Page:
Our Ben wants to play with Little Ben, and is willing to play what Little Ben wants. He also loves to teach Little Ben new things, or show him cool videos. We do tell our older kids, when visitors with younger ones are coming over, to make sure that they feel comfortable and welcomed, but Big Ben’s responses to Little Ben are tender, kind and he is eager to be with him. There is just something ‘kindred’ in how they relate to each other.

Maybe it is that they share a name, or maybe it is that they are both youngest, or maybe it is because they are both the only sons in the family. Whatever it is that brings them together like opposite ends of magnets, I do not know, but I feel energized, encouraged and pleased to see them together.

Seeing Ben and Ben together reminds me that it is not always when we are with our ‘natural’ (similar aged) peers that we shine the brightest. They do not always tap the best in us. They do not always make us better.

As the mom of the bigger Ben, I am so proud of how he treats Little Ben. I am reminded of the good that he can share with others, and I see a glimpse of who he is in the eyes of God. And, in His words, Ben is my (beloved) son, and in him I am well pleased.

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This is another post in a series, about a woman named Amara. Every Friday I will post another segment in this story.

“Just come, darling, I will have everything ready when the three of you arrive,” Amara said to Joy, and then the line went dead.

Joy hung up the receiver, and felt strangely excited about heading over to her mother’s home for a sleep over with her daughters. Oh, when was the last time that she had spent a night at her mother’s house? Whenever it was, Joy could not recall.

She set about to ready herself for a night out. She sent a quick email to Joe to let him know where they would be, in case he called them, but that would probably not happen.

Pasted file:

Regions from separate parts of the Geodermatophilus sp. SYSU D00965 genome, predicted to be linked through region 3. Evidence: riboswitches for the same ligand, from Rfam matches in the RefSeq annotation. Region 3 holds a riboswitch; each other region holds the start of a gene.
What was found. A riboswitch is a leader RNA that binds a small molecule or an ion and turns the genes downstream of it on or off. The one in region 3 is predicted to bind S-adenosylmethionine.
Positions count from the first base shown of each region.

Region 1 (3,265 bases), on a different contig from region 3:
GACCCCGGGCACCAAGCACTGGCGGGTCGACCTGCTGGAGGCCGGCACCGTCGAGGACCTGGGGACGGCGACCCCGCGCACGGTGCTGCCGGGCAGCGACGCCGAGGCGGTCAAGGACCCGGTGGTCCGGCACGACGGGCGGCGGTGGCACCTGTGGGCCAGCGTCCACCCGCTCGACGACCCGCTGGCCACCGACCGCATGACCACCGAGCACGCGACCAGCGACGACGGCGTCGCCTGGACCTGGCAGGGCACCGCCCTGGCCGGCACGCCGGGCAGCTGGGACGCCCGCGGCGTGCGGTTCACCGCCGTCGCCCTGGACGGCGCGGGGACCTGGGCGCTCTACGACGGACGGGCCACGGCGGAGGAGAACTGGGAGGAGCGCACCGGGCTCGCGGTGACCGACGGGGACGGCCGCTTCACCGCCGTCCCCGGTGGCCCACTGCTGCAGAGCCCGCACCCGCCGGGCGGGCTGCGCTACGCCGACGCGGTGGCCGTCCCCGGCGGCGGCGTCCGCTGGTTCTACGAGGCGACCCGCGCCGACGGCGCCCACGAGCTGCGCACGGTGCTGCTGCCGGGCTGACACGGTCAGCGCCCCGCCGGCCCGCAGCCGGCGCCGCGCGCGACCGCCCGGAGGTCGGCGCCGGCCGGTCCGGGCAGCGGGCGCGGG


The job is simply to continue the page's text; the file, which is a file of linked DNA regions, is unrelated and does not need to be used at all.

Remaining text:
As she told each of the girls what they were doing the girls expressed complete surprise and elation. It was as the girls were packing their individual bags that Joy realized that she had not seen that level of excitement in either girl, in a very long time. Jilly even offered to assist little Jessica with her packing. So, Joy set about packing her own bag. How very out of her nature was such a spontaneous act for Joy.

It took no time at all for all three to prepare, and pile into the family vehicle. Joy loved her 1998 Volkswagon Beetle, in a conservative, but metallic, blue. It reminded her of the one her grandparents owned, and drove all the way to Disneyland. She remembered the games she played on the trip with them. Games her Gramma called the Bug games, and they included ‘Punch Bug’, ‘I Spy with my Little Eye, a Bug that is … (a color)’, ‘How Many Bugs in … (a city)’ and so many more. The memories of that trip left Joy with a deep affection for VW Beetles, because they reminded her of her dear Gampa and Gramma.

“Mom, you need to put it in reverse if we are going to move,” came a cheeky comment from Jilly in the passenger seat of the car, jarring Joy back to the present.